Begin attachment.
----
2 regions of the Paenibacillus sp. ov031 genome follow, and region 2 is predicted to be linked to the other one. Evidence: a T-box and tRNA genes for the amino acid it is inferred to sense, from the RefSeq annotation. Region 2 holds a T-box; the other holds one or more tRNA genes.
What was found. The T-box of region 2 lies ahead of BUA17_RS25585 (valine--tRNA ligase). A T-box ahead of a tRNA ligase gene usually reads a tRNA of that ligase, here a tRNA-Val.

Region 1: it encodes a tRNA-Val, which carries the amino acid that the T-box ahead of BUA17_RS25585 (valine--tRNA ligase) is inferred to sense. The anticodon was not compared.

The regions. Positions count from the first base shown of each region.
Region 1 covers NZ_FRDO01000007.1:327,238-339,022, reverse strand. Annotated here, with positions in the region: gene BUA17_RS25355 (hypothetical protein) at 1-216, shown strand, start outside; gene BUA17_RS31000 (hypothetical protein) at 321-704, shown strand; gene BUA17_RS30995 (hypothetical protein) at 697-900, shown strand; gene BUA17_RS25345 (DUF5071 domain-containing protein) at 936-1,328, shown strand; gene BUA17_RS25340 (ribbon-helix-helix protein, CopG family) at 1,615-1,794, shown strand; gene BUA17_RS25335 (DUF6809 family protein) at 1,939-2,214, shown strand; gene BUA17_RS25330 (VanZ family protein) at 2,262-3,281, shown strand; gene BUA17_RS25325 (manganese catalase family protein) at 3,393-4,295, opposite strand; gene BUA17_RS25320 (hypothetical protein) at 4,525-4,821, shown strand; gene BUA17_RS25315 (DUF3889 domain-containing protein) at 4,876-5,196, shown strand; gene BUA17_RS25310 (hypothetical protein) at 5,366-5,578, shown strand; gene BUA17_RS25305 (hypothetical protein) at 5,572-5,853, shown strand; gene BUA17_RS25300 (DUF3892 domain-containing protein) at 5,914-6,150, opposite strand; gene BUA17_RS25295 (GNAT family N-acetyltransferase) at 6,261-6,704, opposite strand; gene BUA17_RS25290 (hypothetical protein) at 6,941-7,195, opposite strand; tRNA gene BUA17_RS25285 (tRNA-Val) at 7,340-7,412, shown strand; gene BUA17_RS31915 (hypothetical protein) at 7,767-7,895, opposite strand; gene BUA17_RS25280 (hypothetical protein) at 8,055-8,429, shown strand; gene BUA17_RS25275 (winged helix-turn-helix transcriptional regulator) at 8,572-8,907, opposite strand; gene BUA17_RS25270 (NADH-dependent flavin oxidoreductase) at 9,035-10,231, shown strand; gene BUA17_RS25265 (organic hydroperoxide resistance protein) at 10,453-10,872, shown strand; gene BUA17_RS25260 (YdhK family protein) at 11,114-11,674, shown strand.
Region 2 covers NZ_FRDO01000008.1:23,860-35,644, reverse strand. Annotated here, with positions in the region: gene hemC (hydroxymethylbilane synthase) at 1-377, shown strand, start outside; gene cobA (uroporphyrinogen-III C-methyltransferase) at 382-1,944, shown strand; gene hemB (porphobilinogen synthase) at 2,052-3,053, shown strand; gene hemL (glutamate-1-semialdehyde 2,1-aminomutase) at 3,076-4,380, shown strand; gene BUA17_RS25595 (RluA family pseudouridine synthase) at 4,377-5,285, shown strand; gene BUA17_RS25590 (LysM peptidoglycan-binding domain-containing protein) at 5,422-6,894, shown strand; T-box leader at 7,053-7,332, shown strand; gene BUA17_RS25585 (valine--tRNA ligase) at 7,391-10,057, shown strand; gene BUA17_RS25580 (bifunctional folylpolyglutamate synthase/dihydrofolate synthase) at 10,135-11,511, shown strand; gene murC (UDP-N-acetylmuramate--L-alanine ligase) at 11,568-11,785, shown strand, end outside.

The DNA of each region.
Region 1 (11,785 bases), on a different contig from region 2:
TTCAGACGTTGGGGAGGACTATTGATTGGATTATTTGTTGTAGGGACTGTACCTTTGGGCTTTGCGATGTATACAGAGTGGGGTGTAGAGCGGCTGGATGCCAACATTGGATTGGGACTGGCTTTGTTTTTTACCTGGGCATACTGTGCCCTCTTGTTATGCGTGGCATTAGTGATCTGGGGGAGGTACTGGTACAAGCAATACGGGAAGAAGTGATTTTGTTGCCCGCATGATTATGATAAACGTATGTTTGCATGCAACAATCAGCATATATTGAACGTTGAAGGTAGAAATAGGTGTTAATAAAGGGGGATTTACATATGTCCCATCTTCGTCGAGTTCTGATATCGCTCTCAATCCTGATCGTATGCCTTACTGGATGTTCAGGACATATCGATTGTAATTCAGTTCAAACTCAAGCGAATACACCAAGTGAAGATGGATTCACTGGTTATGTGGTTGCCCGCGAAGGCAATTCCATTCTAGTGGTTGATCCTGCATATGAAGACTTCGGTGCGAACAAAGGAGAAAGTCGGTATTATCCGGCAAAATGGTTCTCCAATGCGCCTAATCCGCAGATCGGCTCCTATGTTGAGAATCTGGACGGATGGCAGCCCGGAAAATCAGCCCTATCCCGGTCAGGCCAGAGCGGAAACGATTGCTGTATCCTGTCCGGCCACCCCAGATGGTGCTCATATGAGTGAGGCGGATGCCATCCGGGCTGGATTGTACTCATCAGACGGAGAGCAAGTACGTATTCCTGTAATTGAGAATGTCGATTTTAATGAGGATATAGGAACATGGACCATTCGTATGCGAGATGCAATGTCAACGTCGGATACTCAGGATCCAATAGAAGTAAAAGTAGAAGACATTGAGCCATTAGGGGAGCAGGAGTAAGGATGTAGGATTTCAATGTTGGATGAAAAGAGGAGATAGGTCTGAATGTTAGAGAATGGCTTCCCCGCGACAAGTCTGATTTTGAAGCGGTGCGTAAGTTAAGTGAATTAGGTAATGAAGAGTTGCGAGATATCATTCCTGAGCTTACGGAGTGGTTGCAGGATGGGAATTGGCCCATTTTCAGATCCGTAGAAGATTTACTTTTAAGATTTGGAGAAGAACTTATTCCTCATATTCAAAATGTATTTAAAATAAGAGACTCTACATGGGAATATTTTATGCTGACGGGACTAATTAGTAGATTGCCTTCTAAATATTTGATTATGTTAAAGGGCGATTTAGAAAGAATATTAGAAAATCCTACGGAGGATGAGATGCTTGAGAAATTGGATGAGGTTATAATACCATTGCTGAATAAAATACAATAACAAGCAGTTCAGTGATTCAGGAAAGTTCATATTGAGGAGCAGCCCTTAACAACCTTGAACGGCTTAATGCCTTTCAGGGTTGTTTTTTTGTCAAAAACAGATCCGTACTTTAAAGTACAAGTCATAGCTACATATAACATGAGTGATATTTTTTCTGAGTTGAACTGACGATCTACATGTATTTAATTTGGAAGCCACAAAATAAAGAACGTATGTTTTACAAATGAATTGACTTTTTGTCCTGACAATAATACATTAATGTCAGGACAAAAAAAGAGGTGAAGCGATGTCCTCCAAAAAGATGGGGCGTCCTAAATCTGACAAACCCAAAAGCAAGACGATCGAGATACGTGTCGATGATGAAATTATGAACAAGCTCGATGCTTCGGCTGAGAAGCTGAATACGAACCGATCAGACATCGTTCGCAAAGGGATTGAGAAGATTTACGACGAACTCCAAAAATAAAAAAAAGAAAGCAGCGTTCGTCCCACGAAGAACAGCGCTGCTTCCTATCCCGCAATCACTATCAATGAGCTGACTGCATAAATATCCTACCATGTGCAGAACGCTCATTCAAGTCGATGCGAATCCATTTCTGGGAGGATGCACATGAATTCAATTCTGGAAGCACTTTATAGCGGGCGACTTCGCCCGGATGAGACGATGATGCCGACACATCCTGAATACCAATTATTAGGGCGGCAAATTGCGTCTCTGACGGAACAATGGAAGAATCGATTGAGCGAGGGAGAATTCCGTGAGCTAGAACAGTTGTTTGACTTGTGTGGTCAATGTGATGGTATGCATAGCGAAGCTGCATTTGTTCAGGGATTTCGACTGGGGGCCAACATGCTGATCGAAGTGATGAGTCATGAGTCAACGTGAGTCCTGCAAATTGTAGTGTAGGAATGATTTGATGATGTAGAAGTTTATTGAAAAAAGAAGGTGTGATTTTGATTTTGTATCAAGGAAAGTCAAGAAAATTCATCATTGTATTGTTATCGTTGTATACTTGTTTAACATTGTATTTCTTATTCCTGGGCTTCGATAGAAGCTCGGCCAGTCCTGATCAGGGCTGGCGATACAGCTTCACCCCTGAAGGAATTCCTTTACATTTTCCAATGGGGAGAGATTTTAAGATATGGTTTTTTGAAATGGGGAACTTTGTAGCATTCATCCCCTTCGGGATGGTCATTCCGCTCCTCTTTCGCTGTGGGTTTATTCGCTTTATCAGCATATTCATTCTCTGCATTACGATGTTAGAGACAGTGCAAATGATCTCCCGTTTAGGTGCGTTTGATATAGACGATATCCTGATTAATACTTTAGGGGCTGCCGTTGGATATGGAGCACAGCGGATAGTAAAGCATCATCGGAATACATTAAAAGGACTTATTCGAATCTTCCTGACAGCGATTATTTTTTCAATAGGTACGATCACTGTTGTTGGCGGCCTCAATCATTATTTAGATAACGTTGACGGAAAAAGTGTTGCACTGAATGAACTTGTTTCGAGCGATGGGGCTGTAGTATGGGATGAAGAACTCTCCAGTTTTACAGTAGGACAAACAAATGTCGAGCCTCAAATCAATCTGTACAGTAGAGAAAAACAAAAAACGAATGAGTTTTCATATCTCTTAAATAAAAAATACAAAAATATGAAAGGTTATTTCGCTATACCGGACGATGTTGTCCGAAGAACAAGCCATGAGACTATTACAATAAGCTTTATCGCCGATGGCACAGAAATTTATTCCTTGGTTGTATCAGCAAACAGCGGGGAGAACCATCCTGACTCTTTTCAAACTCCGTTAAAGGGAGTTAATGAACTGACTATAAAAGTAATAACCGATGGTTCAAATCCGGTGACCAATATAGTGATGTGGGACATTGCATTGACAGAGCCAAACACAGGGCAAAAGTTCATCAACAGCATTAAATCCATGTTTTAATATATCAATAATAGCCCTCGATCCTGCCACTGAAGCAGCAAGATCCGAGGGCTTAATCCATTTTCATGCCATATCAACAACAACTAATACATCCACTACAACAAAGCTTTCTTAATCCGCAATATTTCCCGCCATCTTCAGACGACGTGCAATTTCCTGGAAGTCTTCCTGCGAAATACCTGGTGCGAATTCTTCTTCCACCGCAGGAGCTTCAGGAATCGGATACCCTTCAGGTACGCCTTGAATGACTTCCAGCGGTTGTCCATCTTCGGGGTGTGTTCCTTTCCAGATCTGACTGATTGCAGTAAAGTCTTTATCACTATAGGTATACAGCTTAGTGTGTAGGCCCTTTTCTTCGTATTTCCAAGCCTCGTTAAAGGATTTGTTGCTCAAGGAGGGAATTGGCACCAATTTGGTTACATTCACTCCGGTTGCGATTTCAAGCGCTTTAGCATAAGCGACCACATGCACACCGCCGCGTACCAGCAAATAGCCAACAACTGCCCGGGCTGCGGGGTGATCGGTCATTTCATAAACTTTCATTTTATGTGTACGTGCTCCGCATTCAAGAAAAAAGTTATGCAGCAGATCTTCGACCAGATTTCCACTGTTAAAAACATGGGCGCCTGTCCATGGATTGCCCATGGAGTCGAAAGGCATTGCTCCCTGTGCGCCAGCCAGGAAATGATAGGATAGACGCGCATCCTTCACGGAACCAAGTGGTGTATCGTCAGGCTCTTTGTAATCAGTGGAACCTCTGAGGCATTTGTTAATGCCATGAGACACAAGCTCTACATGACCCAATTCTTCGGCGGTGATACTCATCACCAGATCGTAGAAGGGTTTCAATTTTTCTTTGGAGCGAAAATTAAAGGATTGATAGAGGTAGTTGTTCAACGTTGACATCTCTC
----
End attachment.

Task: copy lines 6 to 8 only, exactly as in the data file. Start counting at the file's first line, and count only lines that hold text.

Region 2 covers NZ_FRDO01000008.1:23,860-35,644, reverse strand. Annotated here, with positions in the region: gene hemC (hydroxymethylbilane synthase) at 1-377, shown strand, start outside; gene cobA (uroporphyrinogen-III C-methyltransferase) at 382-1,944, shown strand; gene hemB (porphobilinogen synthase) at 2,052-3,053, shown strand; gene hemL (glutamate-1-semialdehyde 2,1-aminomutase) at 3,076-4,380, shown strand; gene BUA17_RS25595 (RluA family pseudouridine synthase) at 4,377-5,285, shown strand; gene BUA17_RS25590 (LysM peptidoglycan-binding domain-containing protein) at 5,422-6,894, shown strand; T-box leader at 7,053-7,332, shown strand; gene BUA17_RS25585 (valine--tRNA ligase) at 7,391-10,057, shown strand; gene BUA17_RS25580 (bifunctional folylpolyglutamate synthase/dihydrofolate synthase) at 10,135-11,511, shown strand; gene murC (UDP-N-acetylmuramate--L-alanine ligase) at 11,568-11,785, shown strand, end outside.

The DNA of each region.
Region 1 (11,785 bases), on a different contig from region 2: